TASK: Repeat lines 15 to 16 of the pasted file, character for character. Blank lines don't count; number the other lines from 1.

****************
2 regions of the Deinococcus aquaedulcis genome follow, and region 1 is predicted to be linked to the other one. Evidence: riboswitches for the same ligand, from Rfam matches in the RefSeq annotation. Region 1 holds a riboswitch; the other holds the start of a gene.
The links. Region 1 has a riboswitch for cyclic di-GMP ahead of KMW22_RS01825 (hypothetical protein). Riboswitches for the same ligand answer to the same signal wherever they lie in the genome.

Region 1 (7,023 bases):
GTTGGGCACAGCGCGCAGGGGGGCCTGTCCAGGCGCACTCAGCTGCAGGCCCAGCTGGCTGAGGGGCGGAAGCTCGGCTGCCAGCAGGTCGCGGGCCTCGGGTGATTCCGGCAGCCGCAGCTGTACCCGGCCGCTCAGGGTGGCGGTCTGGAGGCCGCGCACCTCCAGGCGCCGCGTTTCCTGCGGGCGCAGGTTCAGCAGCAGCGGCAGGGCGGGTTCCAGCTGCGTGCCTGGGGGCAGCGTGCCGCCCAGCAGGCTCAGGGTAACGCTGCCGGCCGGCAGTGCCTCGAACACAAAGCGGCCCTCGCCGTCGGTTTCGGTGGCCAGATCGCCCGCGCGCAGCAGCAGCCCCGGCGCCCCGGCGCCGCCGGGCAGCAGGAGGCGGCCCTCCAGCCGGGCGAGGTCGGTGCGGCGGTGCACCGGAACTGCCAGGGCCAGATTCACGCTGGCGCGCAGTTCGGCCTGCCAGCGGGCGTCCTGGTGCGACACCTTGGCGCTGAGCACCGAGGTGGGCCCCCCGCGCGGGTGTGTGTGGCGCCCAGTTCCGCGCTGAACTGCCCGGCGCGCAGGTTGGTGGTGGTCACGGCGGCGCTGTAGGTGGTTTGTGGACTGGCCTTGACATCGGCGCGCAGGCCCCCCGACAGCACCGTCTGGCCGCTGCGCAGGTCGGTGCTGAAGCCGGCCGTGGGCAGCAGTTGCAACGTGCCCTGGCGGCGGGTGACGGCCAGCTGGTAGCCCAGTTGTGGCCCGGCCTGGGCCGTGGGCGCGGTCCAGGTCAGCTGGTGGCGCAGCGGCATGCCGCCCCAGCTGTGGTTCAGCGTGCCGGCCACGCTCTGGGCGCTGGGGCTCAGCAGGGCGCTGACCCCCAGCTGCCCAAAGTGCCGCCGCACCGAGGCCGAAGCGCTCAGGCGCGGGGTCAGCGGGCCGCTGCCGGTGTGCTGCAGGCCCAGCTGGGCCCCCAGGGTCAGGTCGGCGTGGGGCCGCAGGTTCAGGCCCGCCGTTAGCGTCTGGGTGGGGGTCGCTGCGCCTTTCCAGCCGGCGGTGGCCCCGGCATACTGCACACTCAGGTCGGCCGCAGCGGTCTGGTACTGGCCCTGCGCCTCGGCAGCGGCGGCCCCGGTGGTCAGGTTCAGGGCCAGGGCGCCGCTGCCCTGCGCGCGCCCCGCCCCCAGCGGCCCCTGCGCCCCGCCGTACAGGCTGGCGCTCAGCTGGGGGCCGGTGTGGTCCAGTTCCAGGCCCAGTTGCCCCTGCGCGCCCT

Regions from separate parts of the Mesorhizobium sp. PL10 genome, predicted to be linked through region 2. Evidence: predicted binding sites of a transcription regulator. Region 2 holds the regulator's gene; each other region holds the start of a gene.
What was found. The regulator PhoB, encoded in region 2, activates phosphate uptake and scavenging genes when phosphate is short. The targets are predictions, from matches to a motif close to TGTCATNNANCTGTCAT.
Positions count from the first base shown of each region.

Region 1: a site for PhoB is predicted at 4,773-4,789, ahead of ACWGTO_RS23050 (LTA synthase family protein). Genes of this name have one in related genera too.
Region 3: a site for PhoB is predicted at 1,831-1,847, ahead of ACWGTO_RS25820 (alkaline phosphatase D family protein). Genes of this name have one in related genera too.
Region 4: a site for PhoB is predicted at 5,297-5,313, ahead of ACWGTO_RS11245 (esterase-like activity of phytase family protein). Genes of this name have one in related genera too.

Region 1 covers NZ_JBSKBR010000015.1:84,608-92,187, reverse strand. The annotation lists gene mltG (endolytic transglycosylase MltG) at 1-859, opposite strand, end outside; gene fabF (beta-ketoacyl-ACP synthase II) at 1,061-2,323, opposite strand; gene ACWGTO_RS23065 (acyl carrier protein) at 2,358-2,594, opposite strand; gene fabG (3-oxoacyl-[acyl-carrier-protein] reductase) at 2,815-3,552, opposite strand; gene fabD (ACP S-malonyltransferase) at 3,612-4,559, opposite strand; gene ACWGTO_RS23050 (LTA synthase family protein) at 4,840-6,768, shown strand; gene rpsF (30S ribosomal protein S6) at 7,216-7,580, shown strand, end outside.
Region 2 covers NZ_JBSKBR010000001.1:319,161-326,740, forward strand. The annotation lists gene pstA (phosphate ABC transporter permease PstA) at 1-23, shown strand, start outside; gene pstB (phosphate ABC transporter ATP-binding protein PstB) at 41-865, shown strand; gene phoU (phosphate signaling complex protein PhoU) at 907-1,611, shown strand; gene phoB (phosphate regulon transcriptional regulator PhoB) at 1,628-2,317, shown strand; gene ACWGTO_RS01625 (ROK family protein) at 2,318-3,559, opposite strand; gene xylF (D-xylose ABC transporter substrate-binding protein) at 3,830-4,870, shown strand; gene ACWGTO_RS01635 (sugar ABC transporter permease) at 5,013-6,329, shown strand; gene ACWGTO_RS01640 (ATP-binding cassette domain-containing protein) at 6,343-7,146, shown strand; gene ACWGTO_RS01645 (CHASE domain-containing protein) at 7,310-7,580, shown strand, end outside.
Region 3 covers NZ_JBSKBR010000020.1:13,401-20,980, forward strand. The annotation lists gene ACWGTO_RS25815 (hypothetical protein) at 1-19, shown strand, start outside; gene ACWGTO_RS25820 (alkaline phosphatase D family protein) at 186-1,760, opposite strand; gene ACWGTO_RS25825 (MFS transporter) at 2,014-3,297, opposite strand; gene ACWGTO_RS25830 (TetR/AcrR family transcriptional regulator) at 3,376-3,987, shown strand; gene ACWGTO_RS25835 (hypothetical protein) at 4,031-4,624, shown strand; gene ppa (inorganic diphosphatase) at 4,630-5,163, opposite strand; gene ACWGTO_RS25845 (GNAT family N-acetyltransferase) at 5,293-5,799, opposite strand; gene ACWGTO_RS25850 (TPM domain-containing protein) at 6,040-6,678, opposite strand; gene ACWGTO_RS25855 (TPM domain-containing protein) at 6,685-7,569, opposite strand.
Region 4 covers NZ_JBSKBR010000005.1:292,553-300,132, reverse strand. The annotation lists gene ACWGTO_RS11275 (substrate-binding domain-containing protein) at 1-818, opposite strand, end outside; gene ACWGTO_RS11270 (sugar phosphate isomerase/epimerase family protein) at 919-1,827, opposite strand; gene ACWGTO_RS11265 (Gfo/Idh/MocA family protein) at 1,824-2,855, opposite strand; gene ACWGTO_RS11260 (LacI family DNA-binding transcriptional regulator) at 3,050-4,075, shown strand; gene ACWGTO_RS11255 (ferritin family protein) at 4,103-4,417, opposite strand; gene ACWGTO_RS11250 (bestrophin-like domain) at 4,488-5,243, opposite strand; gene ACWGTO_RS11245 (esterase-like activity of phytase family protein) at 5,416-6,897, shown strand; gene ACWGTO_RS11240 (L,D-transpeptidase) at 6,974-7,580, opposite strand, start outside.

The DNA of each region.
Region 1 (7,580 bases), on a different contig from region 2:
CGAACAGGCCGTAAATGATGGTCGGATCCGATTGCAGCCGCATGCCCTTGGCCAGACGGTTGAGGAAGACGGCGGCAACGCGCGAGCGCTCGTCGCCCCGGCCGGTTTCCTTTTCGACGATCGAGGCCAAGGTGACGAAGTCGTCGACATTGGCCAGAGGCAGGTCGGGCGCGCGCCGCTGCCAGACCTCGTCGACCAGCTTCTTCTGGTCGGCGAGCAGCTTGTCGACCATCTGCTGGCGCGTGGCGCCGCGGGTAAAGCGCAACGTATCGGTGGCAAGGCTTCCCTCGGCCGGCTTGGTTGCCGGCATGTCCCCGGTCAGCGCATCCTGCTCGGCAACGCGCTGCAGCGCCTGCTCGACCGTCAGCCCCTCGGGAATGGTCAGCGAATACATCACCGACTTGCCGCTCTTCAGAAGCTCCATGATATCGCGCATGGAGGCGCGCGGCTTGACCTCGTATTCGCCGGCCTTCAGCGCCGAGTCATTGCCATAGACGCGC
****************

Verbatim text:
The DNA of each region.
Region 1 (7,580 bases), on a different contig from region 2: